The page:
A female cardinal gleans seeds from a false buckwheat vine, dangling upside-down, fluttering in mid-air—as acrobatic as any chickadee.

Fog gives way to mid-morning haze. The neighbors’ rooster doesn’t so much crow as moan. I listen to cardinal song and imagine it’s February.

The hole in the dead elm is emitting puffs of dust: a flicker cleans house. Just beyond: scarlet tanager! Then the cardinal’s humdrum red.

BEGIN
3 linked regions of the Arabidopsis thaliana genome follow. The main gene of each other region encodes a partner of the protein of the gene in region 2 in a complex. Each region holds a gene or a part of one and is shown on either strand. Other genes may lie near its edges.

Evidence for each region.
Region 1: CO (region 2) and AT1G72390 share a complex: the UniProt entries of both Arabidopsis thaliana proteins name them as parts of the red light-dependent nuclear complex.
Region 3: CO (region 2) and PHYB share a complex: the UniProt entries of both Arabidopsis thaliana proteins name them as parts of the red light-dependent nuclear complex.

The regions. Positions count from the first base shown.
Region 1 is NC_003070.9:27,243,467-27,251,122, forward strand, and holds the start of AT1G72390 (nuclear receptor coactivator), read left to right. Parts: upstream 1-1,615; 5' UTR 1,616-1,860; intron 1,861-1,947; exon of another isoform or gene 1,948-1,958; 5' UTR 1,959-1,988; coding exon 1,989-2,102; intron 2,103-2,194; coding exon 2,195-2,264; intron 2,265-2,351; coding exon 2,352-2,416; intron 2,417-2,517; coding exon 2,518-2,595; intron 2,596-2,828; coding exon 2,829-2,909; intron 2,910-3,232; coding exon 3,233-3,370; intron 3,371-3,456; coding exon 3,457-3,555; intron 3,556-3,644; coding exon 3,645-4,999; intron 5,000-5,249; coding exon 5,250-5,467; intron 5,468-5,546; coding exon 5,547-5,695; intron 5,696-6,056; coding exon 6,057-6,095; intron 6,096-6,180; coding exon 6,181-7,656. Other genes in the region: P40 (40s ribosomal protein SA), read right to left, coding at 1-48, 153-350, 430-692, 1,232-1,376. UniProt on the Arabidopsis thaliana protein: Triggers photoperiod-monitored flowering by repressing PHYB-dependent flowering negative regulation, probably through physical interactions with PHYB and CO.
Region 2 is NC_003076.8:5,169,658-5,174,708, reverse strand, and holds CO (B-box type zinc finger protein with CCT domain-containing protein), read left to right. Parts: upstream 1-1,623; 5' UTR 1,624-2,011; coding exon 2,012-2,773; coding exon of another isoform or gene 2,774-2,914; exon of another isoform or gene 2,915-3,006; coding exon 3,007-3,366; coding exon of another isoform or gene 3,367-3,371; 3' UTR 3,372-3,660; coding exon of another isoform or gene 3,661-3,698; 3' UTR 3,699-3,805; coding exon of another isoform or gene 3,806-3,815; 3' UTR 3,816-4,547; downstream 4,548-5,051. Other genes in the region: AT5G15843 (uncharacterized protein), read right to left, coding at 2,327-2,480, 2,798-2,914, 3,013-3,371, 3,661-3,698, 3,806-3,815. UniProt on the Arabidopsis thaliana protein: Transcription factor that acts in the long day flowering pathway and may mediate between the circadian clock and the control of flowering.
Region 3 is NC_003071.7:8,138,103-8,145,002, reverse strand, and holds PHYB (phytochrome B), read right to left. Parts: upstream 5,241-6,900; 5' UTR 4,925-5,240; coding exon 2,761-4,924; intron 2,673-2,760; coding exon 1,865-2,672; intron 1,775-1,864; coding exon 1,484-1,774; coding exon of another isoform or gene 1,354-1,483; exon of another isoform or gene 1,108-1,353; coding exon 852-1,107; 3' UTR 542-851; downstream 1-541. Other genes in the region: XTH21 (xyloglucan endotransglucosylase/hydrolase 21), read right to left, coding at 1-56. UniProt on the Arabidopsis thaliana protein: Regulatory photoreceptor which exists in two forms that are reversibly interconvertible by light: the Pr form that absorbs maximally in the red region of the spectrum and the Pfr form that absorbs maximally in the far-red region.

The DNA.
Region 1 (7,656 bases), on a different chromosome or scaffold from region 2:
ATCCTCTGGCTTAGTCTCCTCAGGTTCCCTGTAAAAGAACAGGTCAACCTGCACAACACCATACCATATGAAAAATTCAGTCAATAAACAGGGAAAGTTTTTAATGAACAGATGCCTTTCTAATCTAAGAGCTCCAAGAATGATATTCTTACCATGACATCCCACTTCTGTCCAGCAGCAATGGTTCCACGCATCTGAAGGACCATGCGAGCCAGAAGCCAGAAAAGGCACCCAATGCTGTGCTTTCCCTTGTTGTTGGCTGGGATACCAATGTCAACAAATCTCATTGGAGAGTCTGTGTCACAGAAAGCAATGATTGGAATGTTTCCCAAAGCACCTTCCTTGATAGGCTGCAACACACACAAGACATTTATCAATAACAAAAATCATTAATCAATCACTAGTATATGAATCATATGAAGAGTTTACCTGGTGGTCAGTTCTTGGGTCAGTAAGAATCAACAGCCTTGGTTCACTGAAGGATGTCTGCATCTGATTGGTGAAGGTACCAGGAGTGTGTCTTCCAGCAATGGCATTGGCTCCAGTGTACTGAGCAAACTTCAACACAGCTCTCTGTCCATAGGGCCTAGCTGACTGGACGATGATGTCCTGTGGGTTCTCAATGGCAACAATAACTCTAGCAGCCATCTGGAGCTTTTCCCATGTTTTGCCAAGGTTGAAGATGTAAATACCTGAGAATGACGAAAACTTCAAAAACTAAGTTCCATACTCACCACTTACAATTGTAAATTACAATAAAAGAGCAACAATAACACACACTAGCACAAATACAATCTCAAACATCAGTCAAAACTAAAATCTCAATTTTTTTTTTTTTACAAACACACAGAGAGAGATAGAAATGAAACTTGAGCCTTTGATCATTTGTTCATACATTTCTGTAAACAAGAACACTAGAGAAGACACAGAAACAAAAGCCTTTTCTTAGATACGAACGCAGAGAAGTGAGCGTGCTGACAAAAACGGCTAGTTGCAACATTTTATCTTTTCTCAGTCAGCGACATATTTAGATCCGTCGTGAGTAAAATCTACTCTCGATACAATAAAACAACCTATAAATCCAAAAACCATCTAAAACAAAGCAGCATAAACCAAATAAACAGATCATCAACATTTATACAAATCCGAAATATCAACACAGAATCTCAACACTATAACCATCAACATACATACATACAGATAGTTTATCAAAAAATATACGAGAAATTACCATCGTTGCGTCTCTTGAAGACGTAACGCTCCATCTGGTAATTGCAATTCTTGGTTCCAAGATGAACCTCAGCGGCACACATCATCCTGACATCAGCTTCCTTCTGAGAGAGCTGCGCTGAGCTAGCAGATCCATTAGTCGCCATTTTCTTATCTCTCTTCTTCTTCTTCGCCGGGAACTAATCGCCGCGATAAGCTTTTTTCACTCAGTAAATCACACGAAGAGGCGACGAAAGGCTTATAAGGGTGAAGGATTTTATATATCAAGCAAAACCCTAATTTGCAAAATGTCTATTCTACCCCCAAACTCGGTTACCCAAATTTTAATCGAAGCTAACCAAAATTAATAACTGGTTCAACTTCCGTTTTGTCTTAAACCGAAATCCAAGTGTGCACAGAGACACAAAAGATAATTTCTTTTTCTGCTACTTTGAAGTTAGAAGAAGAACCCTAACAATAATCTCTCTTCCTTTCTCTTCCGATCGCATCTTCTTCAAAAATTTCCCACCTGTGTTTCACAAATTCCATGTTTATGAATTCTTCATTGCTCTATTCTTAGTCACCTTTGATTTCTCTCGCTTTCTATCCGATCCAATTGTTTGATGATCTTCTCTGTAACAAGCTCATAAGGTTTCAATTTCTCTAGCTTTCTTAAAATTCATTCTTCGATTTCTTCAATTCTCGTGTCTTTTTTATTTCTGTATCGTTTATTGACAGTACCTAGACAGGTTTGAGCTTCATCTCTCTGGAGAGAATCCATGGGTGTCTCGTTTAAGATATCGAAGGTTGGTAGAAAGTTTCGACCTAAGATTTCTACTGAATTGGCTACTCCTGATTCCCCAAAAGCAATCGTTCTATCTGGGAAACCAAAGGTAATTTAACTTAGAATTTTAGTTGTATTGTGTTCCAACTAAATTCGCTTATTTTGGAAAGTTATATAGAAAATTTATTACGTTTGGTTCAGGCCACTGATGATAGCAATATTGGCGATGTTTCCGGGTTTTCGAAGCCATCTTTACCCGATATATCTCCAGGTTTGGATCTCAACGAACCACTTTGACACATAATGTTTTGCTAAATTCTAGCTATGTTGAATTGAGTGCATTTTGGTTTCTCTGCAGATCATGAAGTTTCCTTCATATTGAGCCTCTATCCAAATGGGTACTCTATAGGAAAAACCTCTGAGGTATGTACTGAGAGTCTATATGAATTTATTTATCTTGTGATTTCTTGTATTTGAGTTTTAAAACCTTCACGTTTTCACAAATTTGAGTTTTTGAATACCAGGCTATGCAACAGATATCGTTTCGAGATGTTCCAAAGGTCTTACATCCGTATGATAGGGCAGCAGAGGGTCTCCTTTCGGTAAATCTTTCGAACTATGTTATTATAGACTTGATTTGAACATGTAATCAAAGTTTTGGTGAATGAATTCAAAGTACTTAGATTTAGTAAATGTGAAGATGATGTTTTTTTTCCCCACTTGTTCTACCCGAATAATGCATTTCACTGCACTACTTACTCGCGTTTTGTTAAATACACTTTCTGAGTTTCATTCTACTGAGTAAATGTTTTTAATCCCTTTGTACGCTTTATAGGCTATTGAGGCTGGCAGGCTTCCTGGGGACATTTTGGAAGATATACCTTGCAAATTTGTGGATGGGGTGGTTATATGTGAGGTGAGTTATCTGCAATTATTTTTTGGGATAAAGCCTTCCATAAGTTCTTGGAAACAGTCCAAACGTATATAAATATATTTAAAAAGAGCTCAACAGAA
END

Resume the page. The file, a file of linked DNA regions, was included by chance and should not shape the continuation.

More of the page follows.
Snowstorm. Two male cardinals meet on a white branch and stare at each other. A third red crest flashes in the woods: pileated woodpecker.

Very cold (-20C). A locust tree with ice in its joints creaks and bangs in the wind. Through a hat and two hoods I hear a cardinal singing.

A cold, gray morning. Up in the woods, a chickadee’s two-note song prompts a cardinal to join in. The sun’s hiding place begins to glow.

At last, the ground is white again. The cardinal sheltering in the lilac bush flings the snow from her feathers with a flick of her wings.